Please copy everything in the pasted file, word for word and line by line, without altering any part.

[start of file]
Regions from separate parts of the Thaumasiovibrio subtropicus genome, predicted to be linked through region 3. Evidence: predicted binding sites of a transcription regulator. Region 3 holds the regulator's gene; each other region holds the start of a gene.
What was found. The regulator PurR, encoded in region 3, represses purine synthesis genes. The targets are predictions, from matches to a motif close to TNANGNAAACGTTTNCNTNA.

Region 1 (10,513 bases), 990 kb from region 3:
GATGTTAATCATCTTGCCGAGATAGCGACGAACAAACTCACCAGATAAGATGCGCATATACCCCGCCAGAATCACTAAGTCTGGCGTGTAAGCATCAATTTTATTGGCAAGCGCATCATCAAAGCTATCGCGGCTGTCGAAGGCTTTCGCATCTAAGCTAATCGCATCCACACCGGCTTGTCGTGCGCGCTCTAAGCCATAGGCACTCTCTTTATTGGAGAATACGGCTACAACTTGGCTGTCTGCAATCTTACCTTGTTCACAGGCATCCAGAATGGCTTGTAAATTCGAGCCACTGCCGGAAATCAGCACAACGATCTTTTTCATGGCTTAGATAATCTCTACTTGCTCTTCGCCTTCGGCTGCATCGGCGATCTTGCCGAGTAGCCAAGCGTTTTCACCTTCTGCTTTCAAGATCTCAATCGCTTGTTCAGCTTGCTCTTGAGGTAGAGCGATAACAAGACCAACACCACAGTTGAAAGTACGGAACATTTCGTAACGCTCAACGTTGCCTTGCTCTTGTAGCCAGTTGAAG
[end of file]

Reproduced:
Regions from separate parts of the Thaumasiovibrio subtropicus genome, predicted to be linked through region 3. Evidence: predicted binding sites of a transcription regulator. Region 3 holds the regulator's gene; each other region holds the start of a gene.
What was found. The regulator PurR, encoded in region 3, represses purine synthesis genes. The targets are predictions, from matches to a motif close to TNANGNAAACGTTTNCNTNA.

Region 1 (10,513 bases), 990 kb from region 3:
GATGTTAATCATCTTGCCGAGATAGCGACGAACAAACTCACCAGATAAGATGCGCATATACCCCGCCAGAATCACTAAGTCTGGCGTGTAAGCATCAATTTTATTGGCAAGCGCATCATCAAAGCTATCGCGGCTGTCGAAGGCTTTCGCATCTAAGCTAATCGCATCCACACCGGCTTGTCGTGCGCGCTCTAAGCCATAGGCACTCTCTTTATTGGAGAATACGGCTACAACTTGGCTGTCTGCAATCTTACCTTGTTCACAGGCATCCAGAATGGCTTGTAAATTCGAGCCACTGCCGGAAATCAGCACAACGATCTTTTTCATGGCTTAGATAATCTCTACTTGCTCTTCGCCTTCGGCTGCATCGGCGATCTTGCCGAGTAGCCAAGCGTTTTCACCTTCTGCTTTCAAGATCTCAATCGCTTGTTCAGCTTGCTCTTGAGGTAGAGCGATAACAAGACCAACACCACAGTTGAAAGTACGGAACATTTCGTAACGCTCAACGTTGCCTTGCTCTTGTAGCCAGTTGAAG